A serious move towards Greater Nepal would have to have its origins in the targeting and humiliation of Nepali-speakers from all over, in an extreme scale, for being Nepali-speakers. Even then, the threshold of tolerance seems to be notched high for Nepali-speakers, both in and outside the mother country. Severe suffering inflicted upon Nepali-speakers over the last decades did not lead to a circling of wagons and die subsequent rise of region wide nationalism.
Neither the eviction of Nepali-speakers from Burma in the 1960s, nor the expulsion of Nepali-speakers from Meghalaya in 1985-1986 resulted in organised pan-Nepali reaction. When border points were closed during the height of the Nepal-India trade and transit crisis of 1989-1990, sentiments were affected among Nepali-speakers of India, but there was no political surge. And today, even with the volume of media attention that has finally focused on the Lhotshampa refugees, there is no political coming together of the larger Nepali-speaking world.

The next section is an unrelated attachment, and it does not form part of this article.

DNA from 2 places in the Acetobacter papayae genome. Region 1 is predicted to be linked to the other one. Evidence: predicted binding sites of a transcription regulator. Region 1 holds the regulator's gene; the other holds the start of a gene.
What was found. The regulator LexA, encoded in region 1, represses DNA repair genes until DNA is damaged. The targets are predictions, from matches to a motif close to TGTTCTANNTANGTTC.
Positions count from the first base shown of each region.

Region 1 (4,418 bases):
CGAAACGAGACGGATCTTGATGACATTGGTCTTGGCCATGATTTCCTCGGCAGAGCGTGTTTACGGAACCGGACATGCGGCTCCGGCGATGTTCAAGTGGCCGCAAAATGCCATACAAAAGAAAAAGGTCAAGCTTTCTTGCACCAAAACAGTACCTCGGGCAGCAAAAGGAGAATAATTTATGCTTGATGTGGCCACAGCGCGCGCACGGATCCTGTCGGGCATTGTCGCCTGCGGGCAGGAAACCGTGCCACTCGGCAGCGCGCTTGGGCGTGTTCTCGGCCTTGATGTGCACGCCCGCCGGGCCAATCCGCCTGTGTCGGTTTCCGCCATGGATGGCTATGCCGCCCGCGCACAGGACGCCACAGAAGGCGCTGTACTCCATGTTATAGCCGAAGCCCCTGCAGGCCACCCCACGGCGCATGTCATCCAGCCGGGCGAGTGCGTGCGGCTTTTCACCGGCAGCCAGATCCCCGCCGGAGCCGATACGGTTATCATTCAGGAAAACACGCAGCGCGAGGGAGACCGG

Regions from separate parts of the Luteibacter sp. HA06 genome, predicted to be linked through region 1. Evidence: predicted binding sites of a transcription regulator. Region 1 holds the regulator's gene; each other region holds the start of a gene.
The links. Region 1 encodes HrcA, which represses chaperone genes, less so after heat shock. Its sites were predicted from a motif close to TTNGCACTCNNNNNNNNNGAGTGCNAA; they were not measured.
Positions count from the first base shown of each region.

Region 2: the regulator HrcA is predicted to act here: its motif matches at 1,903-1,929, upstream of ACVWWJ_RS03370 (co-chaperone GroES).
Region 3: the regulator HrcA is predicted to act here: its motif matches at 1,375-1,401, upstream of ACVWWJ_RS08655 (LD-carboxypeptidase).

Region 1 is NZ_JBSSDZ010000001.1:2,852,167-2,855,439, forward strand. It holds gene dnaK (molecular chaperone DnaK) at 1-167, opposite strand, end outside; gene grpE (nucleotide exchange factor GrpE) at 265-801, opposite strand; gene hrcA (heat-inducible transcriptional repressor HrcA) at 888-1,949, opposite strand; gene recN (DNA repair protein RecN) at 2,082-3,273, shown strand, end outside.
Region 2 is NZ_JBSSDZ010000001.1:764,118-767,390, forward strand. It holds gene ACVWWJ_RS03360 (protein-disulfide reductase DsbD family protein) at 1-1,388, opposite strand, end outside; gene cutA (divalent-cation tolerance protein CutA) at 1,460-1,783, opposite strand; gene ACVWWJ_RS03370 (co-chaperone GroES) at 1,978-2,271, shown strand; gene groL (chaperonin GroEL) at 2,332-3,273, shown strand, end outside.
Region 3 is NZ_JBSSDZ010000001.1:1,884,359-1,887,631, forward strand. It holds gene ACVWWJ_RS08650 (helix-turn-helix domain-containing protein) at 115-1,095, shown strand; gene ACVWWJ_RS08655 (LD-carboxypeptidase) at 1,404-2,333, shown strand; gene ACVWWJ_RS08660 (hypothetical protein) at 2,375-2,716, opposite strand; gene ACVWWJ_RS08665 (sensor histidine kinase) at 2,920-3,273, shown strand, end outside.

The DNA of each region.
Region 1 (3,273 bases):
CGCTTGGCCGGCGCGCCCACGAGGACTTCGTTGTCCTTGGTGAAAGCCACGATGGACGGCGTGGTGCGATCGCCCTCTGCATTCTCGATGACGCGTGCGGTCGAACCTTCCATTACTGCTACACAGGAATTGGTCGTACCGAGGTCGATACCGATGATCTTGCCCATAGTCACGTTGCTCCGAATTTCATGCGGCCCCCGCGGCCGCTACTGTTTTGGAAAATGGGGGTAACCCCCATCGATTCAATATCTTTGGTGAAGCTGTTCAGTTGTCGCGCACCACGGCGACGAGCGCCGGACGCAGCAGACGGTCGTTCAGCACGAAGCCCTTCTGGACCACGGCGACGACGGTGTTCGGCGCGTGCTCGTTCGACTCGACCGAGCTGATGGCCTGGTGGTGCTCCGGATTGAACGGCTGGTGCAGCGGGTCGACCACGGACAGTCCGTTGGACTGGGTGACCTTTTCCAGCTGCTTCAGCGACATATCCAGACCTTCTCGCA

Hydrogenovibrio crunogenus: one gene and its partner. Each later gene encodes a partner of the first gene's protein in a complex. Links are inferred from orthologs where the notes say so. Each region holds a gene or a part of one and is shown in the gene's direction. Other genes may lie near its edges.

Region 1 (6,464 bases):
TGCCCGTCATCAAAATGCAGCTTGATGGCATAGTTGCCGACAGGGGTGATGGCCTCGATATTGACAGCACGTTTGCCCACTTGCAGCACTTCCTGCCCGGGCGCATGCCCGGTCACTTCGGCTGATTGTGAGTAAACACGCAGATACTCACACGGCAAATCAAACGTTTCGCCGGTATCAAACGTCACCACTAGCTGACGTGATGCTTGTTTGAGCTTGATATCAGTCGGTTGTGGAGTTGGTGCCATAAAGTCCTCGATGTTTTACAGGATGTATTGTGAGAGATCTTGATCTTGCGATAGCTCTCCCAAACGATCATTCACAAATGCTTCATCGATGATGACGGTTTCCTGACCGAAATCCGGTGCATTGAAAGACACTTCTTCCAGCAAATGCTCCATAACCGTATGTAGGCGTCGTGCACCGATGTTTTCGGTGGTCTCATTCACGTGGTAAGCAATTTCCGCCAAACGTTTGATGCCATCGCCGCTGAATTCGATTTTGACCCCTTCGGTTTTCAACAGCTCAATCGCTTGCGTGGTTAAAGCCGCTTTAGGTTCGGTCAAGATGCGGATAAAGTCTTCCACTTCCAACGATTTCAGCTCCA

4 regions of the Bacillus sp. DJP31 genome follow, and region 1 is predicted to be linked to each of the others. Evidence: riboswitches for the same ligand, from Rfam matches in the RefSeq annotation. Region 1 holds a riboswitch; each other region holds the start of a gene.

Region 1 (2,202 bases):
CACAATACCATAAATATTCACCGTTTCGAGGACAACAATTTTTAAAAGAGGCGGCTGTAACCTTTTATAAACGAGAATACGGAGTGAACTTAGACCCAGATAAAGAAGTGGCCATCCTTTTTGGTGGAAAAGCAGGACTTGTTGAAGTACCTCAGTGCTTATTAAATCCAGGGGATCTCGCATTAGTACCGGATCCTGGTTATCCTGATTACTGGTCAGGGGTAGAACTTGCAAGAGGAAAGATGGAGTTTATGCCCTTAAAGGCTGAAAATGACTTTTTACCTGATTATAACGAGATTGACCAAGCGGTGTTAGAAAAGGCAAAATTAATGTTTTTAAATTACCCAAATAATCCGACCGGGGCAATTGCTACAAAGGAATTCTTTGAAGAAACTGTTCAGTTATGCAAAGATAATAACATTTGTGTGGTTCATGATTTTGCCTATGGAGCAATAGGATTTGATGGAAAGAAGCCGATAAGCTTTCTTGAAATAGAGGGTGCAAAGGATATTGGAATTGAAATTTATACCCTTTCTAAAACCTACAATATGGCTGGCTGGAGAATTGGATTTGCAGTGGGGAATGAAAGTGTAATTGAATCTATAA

An Indian national daily recently presented with alarm the geographical extent of the Greater Nepal that is planned — it is to include large parts of Himachal Pradesh, Kumaon and Garhwal, Dehradun, all of Nepal, Sikkim, Bhutan, and the Duars. The map presented by Dhakal of the Greater Nepal Committee covers more or less the same ground.
But a look at the rimland, from east to west, shows: a well-entrenched state of Himachal; the Uttarakhand region which does want autonomy, but only from Lucknow; a Nepal whose political leaders remain preoccupied with myopic politics of the short-term; a Darjeeling dial wants emancipation, but only from Calcutta; a Sikkim that wants Darjeeling, if it could have it; and a Bhutan that is every day shedding more of its Nepali identity.
The vested interests, the administration and the politics of the region are all well-entrenched, and only a Subcontinental wrenching that goes far beyond the Himalayan region would dislocate them and lead to, among other things, a Greater Nepal. While a large portion of the population of the region is able to appreciate the cultural attributes of the Nepaliness, the feel does not go deep enough to emerge as a movement for Greater Nepal anytime soon.
This article is adapted from a paper presented at a conference on Bhutan organised by the School of Oriental and African Studies, University of London. 22-23 March 1993.